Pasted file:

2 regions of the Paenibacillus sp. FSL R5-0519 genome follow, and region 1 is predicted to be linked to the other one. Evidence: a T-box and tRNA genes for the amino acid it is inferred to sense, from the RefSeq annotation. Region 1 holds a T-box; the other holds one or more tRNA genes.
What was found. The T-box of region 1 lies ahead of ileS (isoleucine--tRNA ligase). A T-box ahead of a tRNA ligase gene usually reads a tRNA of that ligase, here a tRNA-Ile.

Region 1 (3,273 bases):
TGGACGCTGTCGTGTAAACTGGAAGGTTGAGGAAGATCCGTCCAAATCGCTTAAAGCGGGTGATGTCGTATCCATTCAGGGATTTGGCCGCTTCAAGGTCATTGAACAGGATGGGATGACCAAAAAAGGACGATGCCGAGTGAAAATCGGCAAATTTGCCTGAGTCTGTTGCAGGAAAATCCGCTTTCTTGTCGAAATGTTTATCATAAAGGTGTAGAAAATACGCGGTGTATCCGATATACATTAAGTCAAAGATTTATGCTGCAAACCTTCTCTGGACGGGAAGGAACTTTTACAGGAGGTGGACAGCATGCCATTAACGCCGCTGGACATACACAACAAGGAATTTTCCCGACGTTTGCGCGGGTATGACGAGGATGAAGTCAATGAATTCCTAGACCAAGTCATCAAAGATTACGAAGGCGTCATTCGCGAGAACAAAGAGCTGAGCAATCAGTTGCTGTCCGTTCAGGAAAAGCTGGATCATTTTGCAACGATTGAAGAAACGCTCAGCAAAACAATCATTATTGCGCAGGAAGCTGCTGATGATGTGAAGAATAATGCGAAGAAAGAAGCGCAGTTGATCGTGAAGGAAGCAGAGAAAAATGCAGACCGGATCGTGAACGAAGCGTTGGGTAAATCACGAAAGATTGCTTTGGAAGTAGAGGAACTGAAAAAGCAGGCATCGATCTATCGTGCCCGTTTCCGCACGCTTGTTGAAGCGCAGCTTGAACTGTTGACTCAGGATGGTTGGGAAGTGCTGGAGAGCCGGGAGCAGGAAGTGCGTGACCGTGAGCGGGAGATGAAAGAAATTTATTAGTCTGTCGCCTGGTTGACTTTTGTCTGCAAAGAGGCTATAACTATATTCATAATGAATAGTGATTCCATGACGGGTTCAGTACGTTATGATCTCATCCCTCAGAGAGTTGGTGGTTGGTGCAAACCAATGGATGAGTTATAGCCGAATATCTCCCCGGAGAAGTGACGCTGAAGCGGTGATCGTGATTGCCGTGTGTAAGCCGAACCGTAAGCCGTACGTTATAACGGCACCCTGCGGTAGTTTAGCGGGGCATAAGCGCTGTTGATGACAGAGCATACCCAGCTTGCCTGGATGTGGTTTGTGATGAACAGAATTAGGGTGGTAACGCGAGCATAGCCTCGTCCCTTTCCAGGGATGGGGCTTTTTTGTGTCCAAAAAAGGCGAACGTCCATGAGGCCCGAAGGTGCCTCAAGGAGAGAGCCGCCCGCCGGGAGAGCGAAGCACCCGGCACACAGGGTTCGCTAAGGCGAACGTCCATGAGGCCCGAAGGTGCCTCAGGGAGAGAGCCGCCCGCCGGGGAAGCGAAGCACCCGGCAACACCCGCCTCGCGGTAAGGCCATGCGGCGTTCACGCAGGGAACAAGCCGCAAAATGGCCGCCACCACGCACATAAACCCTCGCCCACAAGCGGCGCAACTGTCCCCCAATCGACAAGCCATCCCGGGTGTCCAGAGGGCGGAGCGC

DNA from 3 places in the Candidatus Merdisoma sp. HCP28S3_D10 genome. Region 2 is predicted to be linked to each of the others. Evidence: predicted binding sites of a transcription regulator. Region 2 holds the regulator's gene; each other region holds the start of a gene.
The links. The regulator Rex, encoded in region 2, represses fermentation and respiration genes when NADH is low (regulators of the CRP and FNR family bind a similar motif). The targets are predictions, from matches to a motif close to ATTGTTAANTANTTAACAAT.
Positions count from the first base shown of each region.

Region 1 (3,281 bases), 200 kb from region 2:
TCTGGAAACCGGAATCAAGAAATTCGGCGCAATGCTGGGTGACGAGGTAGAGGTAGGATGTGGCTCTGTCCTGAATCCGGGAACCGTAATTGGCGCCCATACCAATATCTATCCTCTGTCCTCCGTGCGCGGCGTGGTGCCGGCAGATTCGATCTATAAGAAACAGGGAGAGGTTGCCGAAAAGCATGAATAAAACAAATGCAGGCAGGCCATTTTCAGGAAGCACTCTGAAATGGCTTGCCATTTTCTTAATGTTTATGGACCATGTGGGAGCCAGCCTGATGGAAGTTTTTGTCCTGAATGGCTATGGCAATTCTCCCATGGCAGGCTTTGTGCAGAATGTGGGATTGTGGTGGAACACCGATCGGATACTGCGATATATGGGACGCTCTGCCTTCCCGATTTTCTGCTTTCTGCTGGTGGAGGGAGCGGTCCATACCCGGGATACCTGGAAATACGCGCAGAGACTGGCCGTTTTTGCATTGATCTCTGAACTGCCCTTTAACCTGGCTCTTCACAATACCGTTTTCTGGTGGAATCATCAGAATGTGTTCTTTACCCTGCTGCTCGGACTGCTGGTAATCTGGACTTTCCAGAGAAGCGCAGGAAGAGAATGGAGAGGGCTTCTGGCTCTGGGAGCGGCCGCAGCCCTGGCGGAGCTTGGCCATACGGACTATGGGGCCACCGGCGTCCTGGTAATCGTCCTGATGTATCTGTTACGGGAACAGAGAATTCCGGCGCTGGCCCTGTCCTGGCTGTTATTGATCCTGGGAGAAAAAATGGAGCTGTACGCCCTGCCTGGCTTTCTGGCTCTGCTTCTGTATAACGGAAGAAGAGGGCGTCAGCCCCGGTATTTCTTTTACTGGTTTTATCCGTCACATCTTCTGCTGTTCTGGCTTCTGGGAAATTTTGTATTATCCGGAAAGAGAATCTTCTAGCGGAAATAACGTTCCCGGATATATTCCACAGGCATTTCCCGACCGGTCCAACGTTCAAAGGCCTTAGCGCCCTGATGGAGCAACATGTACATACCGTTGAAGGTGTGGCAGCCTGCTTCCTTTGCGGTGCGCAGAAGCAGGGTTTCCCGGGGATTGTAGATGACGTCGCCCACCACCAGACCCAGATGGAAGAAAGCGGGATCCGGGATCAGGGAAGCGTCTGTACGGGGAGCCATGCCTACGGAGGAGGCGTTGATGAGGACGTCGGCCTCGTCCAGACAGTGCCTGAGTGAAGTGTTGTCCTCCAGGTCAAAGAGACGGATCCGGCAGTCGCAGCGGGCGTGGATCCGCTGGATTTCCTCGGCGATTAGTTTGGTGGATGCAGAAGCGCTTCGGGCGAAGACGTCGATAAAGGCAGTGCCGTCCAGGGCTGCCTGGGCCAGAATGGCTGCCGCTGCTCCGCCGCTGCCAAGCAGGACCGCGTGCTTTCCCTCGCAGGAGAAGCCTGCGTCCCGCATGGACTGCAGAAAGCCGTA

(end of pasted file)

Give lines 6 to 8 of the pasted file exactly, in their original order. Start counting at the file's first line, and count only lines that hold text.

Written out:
The links. The regulator Rex, encoded in region 2, represses fermentation and respiration genes when NADH is low (regulators of the CRP and FNR family bind a similar motif). The targets are predictions, from matches to a motif close to ATTGTTAANTANTTAACAAT.
Positions count from the first base shown of each region.

Region 1 (3,281 bases), 200 kb from region 2: